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10 of 11 people found the following review helpful
5.0 out of 5 stars Joy Indeed !
It's just over two years since BSP's last album hit the airwaves.
'Valhalla Dancehall' (Jan 2011) was a very strong collection and
'Machineries Of Joy' continues to find this splendid Brighton-based
ensemble in fine fettle and firing on all six cylinders. There is real passion
and energy in this material and these ten new numbers jump out of the...
Published 17 months ago by The Wolf

versus
3 of 5 people found the following review helpful
3.0 out of 5 stars not their best
As others have said, not the best BSP album.In fact to be honest I'm struggling to like most of it.It may grow on me but my initial listen to it left me feeling abit flat.It just hasn't got the strong melodies of previous albums.I will persevere and repost if my first impressions change for the better!
Published 16 months ago by wholeworldwindow


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10 of 11 people found the following review helpful
5.0 out of 5 stars Joy Indeed !, 1 April 2013
By 
The Wolf (uk) - See all my reviews
(VINE VOICE)    (TOP 100 REVIEWER)   
This review is from: Machineries of Joy (Audio CD)
It's just over two years since BSP's last album hit the airwaves.
'Valhalla Dancehall' (Jan 2011) was a very strong collection and
'Machineries Of Joy' continues to find this splendid Brighton-based
ensemble in fine fettle and firing on all six cylinders. There is real passion
and energy in this material and these ten new numbers jump out of the
speakers into the room with a remarkable sense of spontaneity and power.

There are moments in the project where I found myself thinking about
XTC, especially their early eighties albums 'Black Sea' (1980) and
the double disc set 'English Settlement' (1982). There was something
quintessentially "English" in their style which BSP continue to tap
into; it's a music whose roots are about as far away from The Blues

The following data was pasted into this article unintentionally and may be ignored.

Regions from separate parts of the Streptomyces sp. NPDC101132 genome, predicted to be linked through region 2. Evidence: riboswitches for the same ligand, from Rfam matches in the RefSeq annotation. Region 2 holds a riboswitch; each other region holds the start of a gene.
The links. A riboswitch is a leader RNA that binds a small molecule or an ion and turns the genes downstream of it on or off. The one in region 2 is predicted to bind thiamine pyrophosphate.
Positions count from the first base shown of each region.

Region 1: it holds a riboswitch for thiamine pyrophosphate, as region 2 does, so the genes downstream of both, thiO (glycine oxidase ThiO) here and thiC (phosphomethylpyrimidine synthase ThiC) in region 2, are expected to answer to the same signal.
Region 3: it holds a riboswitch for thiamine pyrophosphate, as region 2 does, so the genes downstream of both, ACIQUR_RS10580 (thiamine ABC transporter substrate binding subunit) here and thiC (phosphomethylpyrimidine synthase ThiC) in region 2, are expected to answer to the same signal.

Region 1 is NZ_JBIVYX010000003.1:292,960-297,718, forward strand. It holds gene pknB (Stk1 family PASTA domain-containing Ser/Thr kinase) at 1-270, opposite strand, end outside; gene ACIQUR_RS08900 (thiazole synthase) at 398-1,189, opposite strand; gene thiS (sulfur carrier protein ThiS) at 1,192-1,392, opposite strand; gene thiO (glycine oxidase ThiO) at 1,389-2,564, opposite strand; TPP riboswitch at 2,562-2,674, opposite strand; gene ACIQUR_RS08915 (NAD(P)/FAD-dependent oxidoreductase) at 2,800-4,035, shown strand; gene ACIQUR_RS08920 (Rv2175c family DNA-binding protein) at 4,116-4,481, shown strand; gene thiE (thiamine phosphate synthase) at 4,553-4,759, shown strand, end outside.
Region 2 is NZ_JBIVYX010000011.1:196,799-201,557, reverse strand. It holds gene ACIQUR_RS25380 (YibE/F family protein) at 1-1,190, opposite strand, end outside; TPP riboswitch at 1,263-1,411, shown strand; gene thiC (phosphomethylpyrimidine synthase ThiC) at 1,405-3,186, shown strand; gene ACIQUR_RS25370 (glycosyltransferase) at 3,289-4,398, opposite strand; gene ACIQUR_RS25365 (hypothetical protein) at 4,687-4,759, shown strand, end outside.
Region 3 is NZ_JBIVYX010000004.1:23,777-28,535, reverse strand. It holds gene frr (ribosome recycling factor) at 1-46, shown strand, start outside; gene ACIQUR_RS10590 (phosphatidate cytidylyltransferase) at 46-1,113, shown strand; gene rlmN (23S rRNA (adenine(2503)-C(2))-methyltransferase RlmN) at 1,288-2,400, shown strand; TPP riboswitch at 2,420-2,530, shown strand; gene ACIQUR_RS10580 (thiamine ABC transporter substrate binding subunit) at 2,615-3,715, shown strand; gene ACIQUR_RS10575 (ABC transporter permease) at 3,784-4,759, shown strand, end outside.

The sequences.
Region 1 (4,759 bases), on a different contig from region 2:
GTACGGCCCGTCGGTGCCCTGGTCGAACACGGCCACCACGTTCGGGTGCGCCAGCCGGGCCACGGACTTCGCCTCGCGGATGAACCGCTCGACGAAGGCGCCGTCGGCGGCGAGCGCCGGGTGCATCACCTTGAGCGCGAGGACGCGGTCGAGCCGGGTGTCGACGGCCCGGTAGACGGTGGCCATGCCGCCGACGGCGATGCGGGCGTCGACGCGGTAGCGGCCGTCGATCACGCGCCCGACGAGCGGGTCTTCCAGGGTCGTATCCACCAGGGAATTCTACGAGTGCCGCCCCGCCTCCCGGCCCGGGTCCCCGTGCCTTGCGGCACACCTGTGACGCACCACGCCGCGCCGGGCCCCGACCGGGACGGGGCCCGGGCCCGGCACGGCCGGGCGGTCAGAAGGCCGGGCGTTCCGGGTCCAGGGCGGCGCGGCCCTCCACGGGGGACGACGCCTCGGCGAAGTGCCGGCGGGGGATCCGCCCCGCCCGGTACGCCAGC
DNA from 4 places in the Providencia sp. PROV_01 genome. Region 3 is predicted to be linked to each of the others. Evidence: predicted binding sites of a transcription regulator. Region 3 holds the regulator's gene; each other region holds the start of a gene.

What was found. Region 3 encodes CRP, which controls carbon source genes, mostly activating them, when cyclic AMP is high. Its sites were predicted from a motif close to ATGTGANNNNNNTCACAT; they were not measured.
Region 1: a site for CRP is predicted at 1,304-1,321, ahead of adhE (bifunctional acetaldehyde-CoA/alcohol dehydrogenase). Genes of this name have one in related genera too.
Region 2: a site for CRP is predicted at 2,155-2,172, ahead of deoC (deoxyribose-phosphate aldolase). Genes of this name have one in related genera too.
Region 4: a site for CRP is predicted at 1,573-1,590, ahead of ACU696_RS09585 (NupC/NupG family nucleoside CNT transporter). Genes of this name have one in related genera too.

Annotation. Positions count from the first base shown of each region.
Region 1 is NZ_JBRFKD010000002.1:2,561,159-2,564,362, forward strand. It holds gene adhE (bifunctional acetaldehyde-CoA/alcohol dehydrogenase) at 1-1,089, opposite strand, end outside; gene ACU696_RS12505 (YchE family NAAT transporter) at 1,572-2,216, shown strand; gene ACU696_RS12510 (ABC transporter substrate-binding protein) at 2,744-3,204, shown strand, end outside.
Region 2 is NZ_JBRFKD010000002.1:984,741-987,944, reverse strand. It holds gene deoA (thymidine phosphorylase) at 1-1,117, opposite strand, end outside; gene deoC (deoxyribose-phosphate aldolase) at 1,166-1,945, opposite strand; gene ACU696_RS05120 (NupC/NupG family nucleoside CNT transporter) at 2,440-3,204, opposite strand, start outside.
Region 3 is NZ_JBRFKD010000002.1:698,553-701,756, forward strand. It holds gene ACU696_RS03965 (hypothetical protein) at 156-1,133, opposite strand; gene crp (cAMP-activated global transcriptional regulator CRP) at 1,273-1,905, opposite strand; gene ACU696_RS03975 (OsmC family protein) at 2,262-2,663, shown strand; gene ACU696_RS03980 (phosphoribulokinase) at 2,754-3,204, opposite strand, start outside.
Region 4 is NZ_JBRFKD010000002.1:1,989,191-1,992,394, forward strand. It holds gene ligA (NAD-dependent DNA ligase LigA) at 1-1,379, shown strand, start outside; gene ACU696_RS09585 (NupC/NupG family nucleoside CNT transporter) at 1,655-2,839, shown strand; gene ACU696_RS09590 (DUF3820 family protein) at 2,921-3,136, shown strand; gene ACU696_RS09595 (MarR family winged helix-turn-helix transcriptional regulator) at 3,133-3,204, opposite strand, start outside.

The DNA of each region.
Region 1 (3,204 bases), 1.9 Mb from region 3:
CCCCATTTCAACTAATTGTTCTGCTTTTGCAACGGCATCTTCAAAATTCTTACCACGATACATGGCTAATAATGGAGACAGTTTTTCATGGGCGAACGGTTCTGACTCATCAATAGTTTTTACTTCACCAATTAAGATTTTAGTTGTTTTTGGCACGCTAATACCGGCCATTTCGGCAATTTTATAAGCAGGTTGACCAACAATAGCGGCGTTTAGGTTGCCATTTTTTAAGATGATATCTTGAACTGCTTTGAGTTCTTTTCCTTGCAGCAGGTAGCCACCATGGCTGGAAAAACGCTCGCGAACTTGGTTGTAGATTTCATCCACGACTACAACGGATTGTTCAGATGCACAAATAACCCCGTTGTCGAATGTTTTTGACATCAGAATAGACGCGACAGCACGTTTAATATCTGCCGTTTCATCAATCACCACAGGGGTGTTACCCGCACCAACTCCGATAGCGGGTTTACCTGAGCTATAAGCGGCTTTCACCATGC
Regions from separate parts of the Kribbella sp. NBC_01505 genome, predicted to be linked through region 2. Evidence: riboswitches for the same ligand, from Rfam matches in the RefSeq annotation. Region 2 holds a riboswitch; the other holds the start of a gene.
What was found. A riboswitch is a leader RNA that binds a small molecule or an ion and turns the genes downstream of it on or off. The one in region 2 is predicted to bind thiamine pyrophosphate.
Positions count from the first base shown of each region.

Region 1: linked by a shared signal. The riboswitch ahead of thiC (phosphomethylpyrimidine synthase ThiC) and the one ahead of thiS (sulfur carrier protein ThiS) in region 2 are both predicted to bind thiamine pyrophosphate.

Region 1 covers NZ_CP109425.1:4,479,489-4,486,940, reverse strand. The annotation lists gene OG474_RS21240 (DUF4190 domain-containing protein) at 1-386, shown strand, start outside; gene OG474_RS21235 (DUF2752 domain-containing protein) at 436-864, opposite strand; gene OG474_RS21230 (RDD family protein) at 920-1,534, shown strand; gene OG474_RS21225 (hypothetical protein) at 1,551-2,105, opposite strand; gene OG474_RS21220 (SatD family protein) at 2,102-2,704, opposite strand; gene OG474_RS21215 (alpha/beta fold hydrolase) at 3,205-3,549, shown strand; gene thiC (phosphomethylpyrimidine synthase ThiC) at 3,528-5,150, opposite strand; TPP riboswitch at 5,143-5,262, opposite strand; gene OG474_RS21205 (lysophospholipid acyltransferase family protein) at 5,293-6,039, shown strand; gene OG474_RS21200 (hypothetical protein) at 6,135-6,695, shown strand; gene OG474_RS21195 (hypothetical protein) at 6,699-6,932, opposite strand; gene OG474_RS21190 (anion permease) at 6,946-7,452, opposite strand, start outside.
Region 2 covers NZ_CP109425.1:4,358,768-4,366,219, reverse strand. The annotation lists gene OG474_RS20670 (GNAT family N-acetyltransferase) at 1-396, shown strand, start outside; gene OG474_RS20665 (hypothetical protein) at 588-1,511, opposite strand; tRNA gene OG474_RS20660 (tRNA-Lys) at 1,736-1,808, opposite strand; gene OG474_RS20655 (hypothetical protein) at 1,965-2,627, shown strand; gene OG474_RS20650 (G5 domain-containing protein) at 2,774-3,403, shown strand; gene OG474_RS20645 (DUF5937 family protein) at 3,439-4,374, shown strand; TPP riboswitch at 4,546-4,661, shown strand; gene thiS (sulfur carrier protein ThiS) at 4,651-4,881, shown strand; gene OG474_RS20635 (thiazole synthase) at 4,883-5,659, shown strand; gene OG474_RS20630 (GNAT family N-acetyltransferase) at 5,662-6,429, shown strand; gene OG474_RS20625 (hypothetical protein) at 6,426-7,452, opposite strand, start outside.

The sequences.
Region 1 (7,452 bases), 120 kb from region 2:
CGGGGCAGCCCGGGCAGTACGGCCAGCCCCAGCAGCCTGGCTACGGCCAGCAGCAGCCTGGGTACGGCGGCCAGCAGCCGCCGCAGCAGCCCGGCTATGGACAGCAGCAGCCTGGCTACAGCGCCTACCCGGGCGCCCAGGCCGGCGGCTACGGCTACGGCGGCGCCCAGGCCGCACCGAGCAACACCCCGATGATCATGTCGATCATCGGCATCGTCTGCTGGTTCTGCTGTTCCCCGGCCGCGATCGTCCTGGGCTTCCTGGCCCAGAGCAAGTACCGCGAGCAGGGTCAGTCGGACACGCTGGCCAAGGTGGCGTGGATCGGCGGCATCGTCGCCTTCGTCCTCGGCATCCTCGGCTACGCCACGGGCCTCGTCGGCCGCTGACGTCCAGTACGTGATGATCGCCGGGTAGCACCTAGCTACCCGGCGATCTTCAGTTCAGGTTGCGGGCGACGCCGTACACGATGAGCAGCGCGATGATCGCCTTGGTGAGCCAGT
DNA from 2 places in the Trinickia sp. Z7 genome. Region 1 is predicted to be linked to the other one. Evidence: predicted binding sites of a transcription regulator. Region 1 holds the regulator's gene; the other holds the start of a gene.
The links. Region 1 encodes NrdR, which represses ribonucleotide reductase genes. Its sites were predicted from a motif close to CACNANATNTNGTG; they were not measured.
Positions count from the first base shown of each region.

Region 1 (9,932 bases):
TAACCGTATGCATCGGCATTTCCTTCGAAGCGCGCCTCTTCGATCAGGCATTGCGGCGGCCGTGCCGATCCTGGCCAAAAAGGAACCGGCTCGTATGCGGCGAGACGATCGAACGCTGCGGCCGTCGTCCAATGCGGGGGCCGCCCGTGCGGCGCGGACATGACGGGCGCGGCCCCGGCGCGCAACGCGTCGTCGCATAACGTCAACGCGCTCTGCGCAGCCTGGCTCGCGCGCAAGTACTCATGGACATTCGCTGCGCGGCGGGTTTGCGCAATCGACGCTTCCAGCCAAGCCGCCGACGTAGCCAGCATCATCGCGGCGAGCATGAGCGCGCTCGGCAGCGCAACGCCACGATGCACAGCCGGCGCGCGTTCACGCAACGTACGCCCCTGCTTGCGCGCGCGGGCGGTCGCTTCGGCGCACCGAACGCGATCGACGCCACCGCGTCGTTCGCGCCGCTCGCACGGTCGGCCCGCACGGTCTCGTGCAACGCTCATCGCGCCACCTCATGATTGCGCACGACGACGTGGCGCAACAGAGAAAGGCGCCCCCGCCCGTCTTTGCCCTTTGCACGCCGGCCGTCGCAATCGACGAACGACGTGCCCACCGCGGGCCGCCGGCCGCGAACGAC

and R&B as it is possible to get. There's a kind of strange prog-punk
sensibility about their inventions which I find totally enthralling.

It's very hard to pick out the winners. There's not a weak song in sight.
Force my hand however and I'll point you towards 'Loving Animals' which
struts and snarls about irresistibly on the back of a teriffic lumbering
riff and some really tasty quasi-psychedlic vocal harmonies; 'What You
Need The Most', an evocative melody threading its way through a nicely
conceived 6/8 time arrangement full of pathos and a sense of dark romance;
'Spring Has Sprung', a truly uplifting anthem if ever there was one and
'Radio Goddard' whose quirky almost-Mariachi brass punctuates one of the
finest compositions it has been my good fortune to have heard this year.

A terrific show gentlemen. Your best work so-far methinks. A joy indeed!

Highly Recommended.
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16 of 18 people found the following review helpful
4.0 out of 5 stars Relatively Modest, By BSP Standards, 8 April 2013
By 
Keith M - See all my reviews
(TOP 1000 REVIEWER)   
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This review is from: Machineries of Joy (Audio CD)
I have to say that this latest album release by Kendal's finest, British Sea Power, is, for me, something of a disappointment. I say this, of course, in the context of what is probably my favourite (certainly British) band of the last 10 years, producers of two of the greatest albums of this (or indeed any) era, in The Decline Of British Sea Power and Do You Like Rock Music? That is not to say that Machineries Of Joy is a poor album - far from it, at its best it would still leave the vast majority of currently produced music in its wake. But, for me at least, there is little here to match the band at its absolute finest, on songs such as Carrion, The Great Skua, Oh Larsen B, Lights Out For Darker Skies, We Are Sound, Bear, Remember Me, Atom, Zeus, Fear Of Drowning (the list, as you can see, is pretty much endless). I also appreciate that the songs included here are (essentially) revamped versions of the 33 songs included on the recent monthly Krankenhaus EPs, and I guess it was inevitable that some personal favourites would be omitted (Over Your Cities Grass Will Grow, Lullaby For What You Are, Facts Not Right and Wishful Thinking to name but four).